Cross Site Scripting (XSS)


Cross-site scripting (also known as XSS) is a web security vulnerability that allows an attacker to compromise the interactions that users have with a vulnerable application. It allows an attacker to circumvent the same origin policy, which is designed to segregate different websites from each other. Cross-site scripting vulnerabilities normally allow an attacker to masquerade as a victim user, to carry out any actions that the user is able to perform, and to access any of the user’s data. If the victim user has privileged access within the application, then the attacker might be able to gain full control over all of the application’s functionality and data.

How does XSS work?

Cross-site scripting works by manipulating a vulnerable web site so that it returns malicious JavaScript to users. When the malicious code executes inside a victim’s browser, the attacker can fully compromise their interaction with the application.

What are the types of XSS attacks?

There are three main types of XSS attacks. These are:

  1. Reflected XSS – Where the malicious script comes from the current HTTP request.
  2. Stored XSS – Where the malicious script comes from the website’s database.
  3. DOM-Based XSS – Where the vulnerability exists in client-side code rather than server-side code.

Reflected Cross-site Scripting

Reflected XSS is the simplest variety to cross-site scripting. It arises when an application receives data in an HTTP request and includes that data within the immediate response in an unsafe way.

Here is a simple example of a reflected XSS vulnerability:<p>Status: All is well.</p>

Stored Cross-site scripting

Stored XSS (also known as persistent or second-order XSS) arises when an application receives data from an untrusted source and includes that data within its later HTTP responses in an unsafe way.

The data in question might be submitted to the application via HTTP requests; for example, comments on a blog post, user nicknames in a chat room, or contact details on a customer order. Here is an simple example of a stored XSS vulnerability. A message bored application lets users submit messages, which are displayed to other users:

<p>Hello, this is my message!</p>

DOM-Based Cross-site Scripting

DOM-based XSS (also known as DOM XSS) arises when an application contains some client-side JavaScript that processes data from an untrusted source in an unsafe in an unsafe way, usually by writing the data back to the DOM.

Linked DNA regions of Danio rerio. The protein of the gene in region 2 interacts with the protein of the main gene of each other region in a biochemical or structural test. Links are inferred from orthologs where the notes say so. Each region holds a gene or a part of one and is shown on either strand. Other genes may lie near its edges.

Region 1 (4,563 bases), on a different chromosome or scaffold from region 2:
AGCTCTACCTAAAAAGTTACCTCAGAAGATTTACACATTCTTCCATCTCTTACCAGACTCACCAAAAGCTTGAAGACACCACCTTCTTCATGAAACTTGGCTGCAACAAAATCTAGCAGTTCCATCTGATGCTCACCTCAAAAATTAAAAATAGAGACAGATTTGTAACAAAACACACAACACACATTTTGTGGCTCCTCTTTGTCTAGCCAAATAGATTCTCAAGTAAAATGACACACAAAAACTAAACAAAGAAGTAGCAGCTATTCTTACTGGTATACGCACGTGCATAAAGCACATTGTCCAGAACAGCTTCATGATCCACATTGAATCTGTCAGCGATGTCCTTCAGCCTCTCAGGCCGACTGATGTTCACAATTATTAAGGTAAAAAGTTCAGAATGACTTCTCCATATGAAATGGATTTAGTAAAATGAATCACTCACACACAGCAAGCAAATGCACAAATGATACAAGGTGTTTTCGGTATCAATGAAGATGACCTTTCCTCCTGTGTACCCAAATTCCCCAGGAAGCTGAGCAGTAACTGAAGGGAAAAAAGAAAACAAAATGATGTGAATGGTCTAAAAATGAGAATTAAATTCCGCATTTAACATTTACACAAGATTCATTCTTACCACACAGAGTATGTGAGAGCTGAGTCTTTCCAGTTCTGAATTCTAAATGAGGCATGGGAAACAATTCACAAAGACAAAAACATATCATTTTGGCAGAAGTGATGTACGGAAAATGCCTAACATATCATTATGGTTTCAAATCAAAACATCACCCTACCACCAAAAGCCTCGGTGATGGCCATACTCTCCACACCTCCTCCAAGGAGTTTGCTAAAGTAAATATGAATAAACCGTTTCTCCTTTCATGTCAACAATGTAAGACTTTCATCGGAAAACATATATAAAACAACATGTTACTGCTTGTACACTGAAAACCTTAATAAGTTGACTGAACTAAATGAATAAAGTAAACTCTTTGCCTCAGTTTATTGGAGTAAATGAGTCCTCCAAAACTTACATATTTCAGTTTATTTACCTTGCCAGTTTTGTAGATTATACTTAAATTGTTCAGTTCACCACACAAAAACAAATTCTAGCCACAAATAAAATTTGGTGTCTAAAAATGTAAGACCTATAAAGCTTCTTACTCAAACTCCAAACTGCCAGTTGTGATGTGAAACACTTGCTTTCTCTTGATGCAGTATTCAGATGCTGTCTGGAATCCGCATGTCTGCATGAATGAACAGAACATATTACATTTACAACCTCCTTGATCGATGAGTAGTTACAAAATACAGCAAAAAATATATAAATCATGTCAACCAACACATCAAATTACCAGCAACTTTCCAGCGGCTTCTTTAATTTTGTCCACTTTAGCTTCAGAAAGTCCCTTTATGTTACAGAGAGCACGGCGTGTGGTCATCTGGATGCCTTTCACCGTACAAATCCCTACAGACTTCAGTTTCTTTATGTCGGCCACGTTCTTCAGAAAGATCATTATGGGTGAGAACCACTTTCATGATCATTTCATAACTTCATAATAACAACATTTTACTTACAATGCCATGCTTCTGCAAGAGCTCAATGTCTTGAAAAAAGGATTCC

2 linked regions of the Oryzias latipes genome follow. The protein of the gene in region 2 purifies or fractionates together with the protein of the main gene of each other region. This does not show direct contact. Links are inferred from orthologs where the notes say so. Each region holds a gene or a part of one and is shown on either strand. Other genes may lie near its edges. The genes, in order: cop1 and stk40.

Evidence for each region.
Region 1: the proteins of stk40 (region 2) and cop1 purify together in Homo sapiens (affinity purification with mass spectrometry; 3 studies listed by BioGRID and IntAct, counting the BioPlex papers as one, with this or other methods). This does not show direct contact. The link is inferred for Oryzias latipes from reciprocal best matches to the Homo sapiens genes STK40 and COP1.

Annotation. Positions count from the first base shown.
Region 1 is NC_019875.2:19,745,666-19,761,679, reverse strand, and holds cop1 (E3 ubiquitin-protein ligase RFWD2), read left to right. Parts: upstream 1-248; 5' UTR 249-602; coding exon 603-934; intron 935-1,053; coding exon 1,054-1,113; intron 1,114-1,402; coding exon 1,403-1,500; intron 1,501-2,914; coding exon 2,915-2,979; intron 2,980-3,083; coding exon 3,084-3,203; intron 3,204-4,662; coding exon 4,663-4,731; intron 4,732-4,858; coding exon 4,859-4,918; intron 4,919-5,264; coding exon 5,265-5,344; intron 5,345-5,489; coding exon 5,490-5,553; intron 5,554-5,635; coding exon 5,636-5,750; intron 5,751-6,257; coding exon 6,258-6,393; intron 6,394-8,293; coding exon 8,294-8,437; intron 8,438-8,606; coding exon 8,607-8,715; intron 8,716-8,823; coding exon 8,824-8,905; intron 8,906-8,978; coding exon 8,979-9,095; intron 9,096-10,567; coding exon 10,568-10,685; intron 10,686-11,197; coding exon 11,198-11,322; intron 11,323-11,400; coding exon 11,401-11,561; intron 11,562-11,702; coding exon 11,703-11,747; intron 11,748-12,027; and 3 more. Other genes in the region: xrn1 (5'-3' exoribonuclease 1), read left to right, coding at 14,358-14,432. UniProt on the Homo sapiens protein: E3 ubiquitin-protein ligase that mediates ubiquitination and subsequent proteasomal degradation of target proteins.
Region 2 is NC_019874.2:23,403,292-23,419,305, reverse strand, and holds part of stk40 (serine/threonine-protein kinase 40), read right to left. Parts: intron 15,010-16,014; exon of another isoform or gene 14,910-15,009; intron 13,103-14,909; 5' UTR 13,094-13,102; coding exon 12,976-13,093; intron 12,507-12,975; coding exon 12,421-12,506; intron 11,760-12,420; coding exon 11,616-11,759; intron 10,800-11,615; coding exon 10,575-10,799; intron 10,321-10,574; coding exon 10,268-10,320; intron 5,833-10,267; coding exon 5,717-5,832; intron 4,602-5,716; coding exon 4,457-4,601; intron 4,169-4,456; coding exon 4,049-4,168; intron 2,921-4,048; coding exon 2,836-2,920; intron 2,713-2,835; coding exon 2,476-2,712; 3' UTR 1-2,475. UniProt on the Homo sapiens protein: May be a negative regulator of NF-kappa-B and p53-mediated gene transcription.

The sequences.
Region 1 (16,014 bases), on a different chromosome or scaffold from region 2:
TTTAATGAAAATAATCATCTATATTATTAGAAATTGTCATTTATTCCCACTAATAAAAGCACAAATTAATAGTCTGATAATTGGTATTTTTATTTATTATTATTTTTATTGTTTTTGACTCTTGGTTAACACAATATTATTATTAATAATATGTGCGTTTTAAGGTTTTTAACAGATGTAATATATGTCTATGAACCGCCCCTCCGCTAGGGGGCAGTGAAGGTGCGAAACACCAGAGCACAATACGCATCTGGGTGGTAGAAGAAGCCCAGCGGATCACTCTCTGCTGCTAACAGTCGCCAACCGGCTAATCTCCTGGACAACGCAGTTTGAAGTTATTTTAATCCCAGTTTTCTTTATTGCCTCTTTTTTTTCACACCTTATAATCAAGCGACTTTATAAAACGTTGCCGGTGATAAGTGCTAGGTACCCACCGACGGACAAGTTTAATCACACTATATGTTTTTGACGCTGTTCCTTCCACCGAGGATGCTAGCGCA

In the following example, if the attacker can control the value of the input field, they can easily construct a malicious value that causes their own script to execute:

You searched for: <img src=1 onerror=’/* Bad stuff here… */’>

Impact of XSS Vulnerabilities

The actual impact of an XSS attack generally depends on the nature of the application, its functionality and data, and the status of the compromised user. For Example:

  • In a brochureware application, Where all users are anonymous and all information is public, the impact will often be minimal.
  • In an application holding sensitive data, such as banking transactions, emails, or healthcare records, the impact will usually be serious.
  • If the compromised user has elevated privileges within the application, then the impact will generally be critical, allowing the attacker to take full control of the vulnerable application and compromise all users and their data.

For a basic understanding for XSS (Cross-site scripting), I turned to PortSwigger Labs. Their hands-on exercises provided practical insights into the fundamentals of XSS, helping me grasp the essentials and learn about potential risks.

Login to your Academy account and check out the lab at . You can find it in the “all labs” view or on the XSS page.

Challenge Information

Click “Access the Lab” and you’ll be directed to a temporary websites with a format like

https://<random string>

After accessing the temporary website, open it, and simultaneously launch Burp Suite, ensuring it’s turned on.

Here website

Capture the data in Burp Suite by Poxy

Once you’ve identified a request send it to bur repeater for further testing in this case we have a request that uses the search.

Send the request and note the location of the reflected input and the context in which the input is reflected as this affects the potential XSS vectors you can use to construct an attack.

The lab the input is reflected inside an HTML <h1> element. This affects the potential XSS vectors you can use to construct an attack.

In the response panel, select cog >Auto-scroll when text changes.

Change the canary to an XSS proof of concept attack. Use the alert( ) Function by replacing the canary string with <script>alert(1)</script>.

Send the proof of concept request. Burp repeater highlights any changes between the new and original responses.

Right click on the request in select Show response in browser.

Burp suite displays a dialog containing a URL. Copy and past this into your browser.

Copy and paste this URL into your browser to see if the proof of concept ran successfully.

In this case we see the alert

We Solve the lab


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